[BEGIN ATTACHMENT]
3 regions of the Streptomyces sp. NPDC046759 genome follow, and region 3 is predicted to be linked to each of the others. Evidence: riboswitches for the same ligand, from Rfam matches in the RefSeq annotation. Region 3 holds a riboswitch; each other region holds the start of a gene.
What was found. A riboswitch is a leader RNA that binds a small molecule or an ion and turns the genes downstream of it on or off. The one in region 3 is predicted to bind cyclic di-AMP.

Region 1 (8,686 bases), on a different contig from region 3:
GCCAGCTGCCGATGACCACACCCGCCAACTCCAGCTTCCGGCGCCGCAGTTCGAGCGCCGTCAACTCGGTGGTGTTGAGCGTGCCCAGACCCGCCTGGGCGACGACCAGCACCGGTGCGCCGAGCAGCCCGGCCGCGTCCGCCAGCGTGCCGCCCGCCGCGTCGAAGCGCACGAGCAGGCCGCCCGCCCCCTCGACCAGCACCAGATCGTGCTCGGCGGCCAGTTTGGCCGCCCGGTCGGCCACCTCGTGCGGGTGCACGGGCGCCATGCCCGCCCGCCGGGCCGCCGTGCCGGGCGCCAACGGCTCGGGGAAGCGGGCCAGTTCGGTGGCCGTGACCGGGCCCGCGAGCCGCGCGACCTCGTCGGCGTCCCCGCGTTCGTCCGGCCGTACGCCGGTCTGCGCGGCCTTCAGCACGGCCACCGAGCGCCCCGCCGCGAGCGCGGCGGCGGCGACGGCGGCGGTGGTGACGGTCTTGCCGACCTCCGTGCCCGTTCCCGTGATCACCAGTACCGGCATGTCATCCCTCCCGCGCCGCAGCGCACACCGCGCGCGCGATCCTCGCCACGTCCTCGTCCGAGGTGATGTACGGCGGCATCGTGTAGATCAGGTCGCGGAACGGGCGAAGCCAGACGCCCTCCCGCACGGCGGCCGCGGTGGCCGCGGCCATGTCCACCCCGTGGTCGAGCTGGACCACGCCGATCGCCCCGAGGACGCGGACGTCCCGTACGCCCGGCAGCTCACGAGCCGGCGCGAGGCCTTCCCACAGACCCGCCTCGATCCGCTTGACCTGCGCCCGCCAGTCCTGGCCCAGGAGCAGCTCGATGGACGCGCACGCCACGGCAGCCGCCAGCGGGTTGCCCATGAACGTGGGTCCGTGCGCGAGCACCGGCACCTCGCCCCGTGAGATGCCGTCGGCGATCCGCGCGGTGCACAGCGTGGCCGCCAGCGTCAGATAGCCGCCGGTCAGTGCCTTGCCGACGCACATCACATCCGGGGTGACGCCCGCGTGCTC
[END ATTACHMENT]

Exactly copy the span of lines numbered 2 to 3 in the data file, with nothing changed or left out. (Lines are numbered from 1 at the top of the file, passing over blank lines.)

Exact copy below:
What was found. A riboswitch is a leader RNA that binds a small molecule or an ion and turns the genes downstream of it on or off. The one in region 3 is predicted to bind cyclic di-AMP.

Region 1 (8,686 bases), on a different contig from region 3: